Exposure of humans to these decomposition products results in a temporary flu-like condition called polymer fume fever. It is very similar to the long known metal fume fever or foundry man's fever. The symptoms usually appear several hours after exposure and subside within 36


to 48 hours even without medical treatment. There seem to be no lasting or cumulative effects. The causative factor is unknown.

Avian species do not fare as well as humans, perhaps due to their unique respiratory system. In one case, an accidently overheated fry coated with PTFE produced symptoms of polymer fume fever in the owner and killed five cockatiels within 30 minutes of exposure2•

As a result of such reports the Haskell Laboratory for Toxicology and Industrial Medicine, a unit of E.I. Dupont, undertook to establish the level of danger that Teflon® coated fry pans posed to birds. Their findings were published in 1973 in the scientific literature3• The study was performed on Japanese quail and parakeets (budgerigars) and sought:

"(I) to establish an Approximate Lethal Temperature (ALT) for Japanese quail and parakeets exposed to Teflon® finish pyrolysis products for comparison to that for rats under similar laboratory conditions and, (2) to compare the bird toxicity of pyrolysis products from various cooking materials and utensiles."


The experimental approach was to draw off the air above fry pan assemblies at various temperatures and run that air through a chamber containing six birds at a set rate for four hours. The fry pans used were Teflon® coated pans, plain aluminum pans and cast iron pans. These were heated without flames either empty or containing 1/4 cup of corn oil 1/8 pound of butter.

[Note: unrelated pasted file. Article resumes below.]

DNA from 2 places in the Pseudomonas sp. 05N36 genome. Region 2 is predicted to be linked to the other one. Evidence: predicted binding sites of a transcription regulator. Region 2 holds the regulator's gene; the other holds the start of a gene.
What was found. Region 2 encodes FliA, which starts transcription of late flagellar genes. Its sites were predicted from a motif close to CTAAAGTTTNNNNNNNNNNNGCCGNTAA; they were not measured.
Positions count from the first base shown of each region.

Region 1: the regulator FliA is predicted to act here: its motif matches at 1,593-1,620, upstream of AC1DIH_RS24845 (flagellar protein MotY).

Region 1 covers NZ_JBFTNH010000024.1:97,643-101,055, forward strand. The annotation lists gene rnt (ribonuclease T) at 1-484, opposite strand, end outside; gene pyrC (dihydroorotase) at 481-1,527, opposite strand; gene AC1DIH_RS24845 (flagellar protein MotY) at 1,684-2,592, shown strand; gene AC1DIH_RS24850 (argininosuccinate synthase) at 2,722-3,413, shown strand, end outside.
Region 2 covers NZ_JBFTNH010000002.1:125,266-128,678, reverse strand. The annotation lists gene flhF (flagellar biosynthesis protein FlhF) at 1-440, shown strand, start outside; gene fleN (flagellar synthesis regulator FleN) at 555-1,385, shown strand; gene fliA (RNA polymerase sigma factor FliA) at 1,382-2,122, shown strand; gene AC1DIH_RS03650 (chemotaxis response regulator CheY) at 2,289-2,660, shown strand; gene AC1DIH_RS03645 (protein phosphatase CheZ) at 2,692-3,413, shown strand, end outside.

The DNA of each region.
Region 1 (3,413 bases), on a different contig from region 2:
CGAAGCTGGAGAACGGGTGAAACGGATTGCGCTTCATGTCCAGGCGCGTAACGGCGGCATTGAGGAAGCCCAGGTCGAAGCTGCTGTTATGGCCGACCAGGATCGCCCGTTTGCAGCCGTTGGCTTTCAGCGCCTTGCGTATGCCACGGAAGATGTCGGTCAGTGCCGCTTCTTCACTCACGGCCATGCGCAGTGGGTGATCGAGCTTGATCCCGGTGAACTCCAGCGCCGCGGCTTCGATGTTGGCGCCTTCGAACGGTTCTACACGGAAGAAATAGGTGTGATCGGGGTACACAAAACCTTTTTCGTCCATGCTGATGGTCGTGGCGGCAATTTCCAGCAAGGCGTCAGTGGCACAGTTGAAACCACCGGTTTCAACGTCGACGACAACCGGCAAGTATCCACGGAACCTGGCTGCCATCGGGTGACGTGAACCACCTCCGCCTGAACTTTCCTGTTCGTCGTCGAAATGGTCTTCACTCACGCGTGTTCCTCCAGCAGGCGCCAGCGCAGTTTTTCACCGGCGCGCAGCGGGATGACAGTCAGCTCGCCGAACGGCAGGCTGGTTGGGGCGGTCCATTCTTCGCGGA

The results of experiments with Japanese quail are shown in Table I. the ALT for empty Teflon® pans lies between 315 and 330°C. The narrow temperature difference between no effects and deadly effects is similar to that found for rats4• However, in that instance the ALT was about 450°C, over I 00°C higher. The aluminum and cast iron pans are innocuous even at high temperatures, as rwould be expected. Note that the presence of corn oil in either of those two pans can be lethal if a "grease" fire breaks out. Butter, on the other hand, seems to almost be safer in a Teflon® coated pan than in an uncoated pan. Experimental analysis would tend to attribute death to the butter and not to any influence from the pan materials.